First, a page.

At the same time it’s vital to know you stuff, do your homework, know why you are involved in something and what your role is and when presenting (which I know lots of folk hate) think of yourself as an imparter of intelligence.

How was your experience of the merger between ERBI and London biotech, which resulted in the birth of ‘One Nucleus’?

It was a fantastic experience. Very hard work and lots of extra hours put in along the way by both parties, but a wholly positive step in the right direction. When I joined ERBI I was very keen to do my bit to de-duplicate efforts among membership organisations – this was something our members told me was vital for me to address. So what better way (and to show I meant business!) than to merge two strong member groups into one.

I was hugely fortunate in that Tony Jones, the then Director of the London Biotechnology Network (LBN) and I had (and have) a very similar view about the benefits of collaborative working and so in partnership we worked on the ‘deal’ for the benefit of all our collective members and merged in April 2010. It was a natural and appropriate progression to have a new company name, a new vision, mission and strategy. And Tony became One Nucleus’s Director of Business Development, and I can think of no-one I would rather work alongside in that role, or who knows the sector better than him.

What advice would you give to young organisations looking to form a merger?

I’d suggest that the key is to be very clear about what you both want from a merger – and ideally to have similar aspirations. Business (and successful business) is so often about the characters involved and how they work together and communicate – or not! If it is to be a genuine merger rather than a ‘take over’, then hearts and minds have to be won – especially if staff are going to ‘TUPE’ across to the new organisation and the last thing you want is disagreement, confusion or concern in the team. So be clear from the outset about why you are merging, who’s going to benefit and what success will look like.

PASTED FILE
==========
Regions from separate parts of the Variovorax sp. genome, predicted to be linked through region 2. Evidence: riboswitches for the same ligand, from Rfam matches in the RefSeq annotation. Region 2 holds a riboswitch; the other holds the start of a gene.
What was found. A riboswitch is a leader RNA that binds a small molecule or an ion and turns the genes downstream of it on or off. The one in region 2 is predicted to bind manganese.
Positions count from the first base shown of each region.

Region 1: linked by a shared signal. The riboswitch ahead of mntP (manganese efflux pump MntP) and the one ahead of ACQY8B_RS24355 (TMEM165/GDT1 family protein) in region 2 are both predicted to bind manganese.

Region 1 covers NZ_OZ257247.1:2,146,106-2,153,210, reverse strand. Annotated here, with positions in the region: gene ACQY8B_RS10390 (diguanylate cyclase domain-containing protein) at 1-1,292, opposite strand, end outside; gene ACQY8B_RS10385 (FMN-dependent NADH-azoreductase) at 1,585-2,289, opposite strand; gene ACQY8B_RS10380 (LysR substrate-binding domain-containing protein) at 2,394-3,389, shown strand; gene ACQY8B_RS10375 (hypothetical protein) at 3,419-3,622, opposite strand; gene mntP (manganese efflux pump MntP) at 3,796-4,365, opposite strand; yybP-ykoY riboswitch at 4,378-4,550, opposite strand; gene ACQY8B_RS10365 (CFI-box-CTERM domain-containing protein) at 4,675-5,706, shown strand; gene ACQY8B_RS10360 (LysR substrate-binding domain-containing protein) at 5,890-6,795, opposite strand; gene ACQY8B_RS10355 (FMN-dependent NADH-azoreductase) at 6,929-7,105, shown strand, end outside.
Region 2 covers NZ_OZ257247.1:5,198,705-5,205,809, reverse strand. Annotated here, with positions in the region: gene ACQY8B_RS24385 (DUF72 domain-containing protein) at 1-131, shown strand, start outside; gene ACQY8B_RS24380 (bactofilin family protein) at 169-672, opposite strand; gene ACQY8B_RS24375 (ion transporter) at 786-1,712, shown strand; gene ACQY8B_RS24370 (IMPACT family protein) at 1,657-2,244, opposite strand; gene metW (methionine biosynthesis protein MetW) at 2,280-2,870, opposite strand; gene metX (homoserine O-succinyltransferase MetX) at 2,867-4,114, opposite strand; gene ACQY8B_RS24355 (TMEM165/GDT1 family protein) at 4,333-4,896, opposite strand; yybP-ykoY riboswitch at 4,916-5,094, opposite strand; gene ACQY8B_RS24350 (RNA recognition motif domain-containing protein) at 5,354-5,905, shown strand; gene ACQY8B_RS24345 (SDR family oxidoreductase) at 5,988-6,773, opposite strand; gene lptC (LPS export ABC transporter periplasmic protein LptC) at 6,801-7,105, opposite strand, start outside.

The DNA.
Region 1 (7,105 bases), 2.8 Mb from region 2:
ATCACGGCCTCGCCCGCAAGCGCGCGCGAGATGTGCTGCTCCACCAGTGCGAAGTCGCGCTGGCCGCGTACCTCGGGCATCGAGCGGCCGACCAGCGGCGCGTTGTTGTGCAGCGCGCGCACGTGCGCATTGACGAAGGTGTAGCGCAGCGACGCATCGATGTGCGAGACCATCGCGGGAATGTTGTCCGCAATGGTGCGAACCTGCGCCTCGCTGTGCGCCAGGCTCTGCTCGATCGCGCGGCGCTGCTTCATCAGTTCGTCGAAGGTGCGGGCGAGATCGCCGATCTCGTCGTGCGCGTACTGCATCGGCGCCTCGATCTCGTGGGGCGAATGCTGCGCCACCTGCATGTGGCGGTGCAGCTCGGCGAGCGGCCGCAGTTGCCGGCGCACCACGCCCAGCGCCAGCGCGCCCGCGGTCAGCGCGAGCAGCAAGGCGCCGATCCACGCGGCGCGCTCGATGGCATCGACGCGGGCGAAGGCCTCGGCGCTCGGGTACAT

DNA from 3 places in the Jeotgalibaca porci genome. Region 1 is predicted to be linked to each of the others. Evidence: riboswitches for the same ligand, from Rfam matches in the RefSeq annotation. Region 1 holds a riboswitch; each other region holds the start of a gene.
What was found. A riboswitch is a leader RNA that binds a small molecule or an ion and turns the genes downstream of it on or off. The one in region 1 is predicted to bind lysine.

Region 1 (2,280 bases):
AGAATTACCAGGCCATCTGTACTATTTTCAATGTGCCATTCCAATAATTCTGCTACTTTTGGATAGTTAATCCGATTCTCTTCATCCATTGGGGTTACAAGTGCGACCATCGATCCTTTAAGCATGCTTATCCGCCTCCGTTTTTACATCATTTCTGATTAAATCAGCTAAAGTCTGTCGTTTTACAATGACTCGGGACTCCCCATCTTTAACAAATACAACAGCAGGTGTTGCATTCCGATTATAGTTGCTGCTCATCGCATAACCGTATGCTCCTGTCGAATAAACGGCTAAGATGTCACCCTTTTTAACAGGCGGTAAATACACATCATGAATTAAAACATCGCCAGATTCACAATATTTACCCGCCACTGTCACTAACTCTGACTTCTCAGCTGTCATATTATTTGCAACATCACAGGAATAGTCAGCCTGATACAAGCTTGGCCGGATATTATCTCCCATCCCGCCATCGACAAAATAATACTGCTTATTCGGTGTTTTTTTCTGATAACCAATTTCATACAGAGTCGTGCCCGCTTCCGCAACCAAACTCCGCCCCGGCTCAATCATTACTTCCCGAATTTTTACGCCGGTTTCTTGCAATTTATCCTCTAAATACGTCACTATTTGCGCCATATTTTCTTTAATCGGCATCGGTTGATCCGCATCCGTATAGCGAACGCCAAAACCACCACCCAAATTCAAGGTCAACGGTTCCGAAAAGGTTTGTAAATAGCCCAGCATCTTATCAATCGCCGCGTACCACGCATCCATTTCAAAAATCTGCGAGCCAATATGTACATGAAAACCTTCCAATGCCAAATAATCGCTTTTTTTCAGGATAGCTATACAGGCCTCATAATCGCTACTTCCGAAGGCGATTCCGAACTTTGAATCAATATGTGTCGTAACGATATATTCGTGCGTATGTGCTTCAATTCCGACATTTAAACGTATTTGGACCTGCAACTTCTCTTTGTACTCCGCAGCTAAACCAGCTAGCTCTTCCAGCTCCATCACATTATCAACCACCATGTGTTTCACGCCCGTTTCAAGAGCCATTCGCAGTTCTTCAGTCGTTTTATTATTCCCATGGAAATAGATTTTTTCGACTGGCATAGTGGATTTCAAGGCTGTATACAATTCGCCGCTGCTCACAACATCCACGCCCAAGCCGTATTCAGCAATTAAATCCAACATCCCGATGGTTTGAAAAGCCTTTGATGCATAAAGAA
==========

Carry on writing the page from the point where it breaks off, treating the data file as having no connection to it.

You launched a new service this year “Ask One Nucleus”. What drove the initiative and what has been the response to the service?

We did. One of the joys of the merger was taking a good, hard look at the services both organisations offered and enhancing some and taking some out – really doing what our members wanted which was de-duping and providing the best possible offer, focused and professional.

At One Nucleus one of our key roles is providing our members with critical intelligence. Whether that be by them attending an event and bringing themselves up to date with the latest developments in a therapeutic area, or reading one of our Insights reports or being introduced to a contact who can help them or something else. Ask One Nucleus provides our members with a one stop shop helpline for easily accessible advice from approved experts across a variety of specialist areas.

In a nutshell, it makes the network available 24/7. By submitting a query online, our members can seek the sort of rapid expert guidance you would expect to get when asking an expert in person at a network meeting or conference. It also provides news feeds and updates from our experts to stay abreast with industry developments such as regulatory changes, funding calls and new services.

We’re delighted with it and feedback has been great – information when our members want it, personal to them, at the touch of a button.

Finally, what does the future hold for ‘One Nucleus’?

The future is bright, the future is purple!

Our main drivers are to provide the best service we can to our members, to continue to actively seek out and work with others who have a similar desire to work collaboratively for mutual (member) benefit around the globe and to continue to grow the membership so that the network is the strongest, largest and best in class in the world.